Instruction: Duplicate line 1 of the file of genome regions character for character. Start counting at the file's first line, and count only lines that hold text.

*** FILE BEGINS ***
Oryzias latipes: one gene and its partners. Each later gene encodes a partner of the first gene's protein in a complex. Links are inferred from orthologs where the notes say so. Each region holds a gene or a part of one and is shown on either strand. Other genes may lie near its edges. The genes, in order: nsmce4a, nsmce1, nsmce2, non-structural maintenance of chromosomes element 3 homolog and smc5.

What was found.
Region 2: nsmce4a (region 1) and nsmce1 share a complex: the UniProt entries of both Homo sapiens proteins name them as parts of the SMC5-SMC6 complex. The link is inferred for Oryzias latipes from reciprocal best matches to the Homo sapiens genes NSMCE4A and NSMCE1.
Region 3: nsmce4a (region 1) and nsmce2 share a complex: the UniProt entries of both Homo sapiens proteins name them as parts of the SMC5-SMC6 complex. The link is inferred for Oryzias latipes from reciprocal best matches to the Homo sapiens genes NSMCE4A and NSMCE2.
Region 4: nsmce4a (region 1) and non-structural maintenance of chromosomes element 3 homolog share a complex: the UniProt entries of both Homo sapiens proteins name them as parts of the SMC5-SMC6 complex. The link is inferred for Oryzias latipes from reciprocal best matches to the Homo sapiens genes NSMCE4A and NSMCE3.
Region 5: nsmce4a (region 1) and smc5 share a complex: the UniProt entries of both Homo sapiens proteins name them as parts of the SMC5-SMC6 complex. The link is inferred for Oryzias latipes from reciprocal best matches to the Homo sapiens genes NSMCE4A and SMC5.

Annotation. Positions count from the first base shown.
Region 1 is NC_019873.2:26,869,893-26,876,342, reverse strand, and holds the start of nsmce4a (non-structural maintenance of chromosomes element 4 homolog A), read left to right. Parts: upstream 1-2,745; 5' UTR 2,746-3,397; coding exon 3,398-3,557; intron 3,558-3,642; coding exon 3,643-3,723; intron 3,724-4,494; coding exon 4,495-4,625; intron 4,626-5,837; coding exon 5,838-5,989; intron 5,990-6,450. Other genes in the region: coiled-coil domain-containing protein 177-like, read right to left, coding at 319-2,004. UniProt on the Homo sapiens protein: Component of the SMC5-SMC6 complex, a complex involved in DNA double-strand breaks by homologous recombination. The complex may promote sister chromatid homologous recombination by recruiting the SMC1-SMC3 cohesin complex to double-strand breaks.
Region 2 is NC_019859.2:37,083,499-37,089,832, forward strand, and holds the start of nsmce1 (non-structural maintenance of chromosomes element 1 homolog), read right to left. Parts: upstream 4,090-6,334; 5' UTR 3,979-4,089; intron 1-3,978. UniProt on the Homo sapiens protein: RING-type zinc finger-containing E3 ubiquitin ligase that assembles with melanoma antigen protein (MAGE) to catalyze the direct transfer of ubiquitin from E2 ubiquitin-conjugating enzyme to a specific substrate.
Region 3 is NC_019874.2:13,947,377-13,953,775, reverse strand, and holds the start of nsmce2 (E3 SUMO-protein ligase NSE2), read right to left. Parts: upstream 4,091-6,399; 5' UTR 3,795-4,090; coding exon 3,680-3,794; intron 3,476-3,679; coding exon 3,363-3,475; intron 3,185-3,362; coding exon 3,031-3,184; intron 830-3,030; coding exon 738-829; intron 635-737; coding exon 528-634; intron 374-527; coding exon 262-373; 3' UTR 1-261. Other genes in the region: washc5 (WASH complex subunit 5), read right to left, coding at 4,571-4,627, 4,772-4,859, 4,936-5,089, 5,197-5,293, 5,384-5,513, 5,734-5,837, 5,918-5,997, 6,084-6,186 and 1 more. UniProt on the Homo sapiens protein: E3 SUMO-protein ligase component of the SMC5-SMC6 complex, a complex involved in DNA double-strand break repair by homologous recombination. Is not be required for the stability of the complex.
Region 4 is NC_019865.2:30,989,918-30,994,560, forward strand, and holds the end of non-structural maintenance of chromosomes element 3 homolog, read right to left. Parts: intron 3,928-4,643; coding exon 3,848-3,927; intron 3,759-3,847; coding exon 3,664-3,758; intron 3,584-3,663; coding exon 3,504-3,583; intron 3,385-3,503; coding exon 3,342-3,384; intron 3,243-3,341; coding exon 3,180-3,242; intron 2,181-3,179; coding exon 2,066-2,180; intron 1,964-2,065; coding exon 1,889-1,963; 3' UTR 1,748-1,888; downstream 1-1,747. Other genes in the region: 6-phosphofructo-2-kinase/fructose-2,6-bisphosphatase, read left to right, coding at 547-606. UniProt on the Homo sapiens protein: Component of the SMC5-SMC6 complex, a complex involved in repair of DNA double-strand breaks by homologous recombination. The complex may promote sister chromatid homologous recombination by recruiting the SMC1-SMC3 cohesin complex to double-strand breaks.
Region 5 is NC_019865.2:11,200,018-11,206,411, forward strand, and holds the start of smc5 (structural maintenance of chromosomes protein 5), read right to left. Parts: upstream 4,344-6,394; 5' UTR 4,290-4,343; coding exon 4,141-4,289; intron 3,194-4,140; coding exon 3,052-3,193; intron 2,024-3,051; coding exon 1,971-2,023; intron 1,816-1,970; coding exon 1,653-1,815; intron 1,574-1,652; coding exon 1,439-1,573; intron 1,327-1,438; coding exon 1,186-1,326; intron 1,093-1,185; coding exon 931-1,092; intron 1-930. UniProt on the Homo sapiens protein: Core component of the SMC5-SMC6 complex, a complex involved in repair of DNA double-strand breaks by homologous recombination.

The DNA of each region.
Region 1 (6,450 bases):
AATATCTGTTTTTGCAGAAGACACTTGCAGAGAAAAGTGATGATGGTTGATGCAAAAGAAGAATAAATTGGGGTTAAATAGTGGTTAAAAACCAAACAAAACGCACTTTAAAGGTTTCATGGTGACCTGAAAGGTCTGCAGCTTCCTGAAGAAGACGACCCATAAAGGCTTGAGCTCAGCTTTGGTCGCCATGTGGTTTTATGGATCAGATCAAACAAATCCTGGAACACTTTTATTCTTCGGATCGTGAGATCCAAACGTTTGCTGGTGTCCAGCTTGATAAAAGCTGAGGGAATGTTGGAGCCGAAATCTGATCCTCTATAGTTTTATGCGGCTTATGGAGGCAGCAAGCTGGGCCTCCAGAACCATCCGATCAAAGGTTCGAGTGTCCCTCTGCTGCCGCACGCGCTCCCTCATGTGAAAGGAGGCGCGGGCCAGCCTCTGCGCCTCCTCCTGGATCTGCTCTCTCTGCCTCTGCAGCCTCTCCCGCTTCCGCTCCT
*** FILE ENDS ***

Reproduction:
Oryzias latipes: one gene and its partners. Each later gene encodes a partner of the first gene's protein in a complex. Links are inferred from orthologs where the notes say so. Each region holds a gene or a part of one and is shown on either strand. Other genes may lie near its edges. The genes, in order: nsmce4a, nsmce1, nsmce2, non-structural maintenance of chromosomes element 3 homolog and smc5.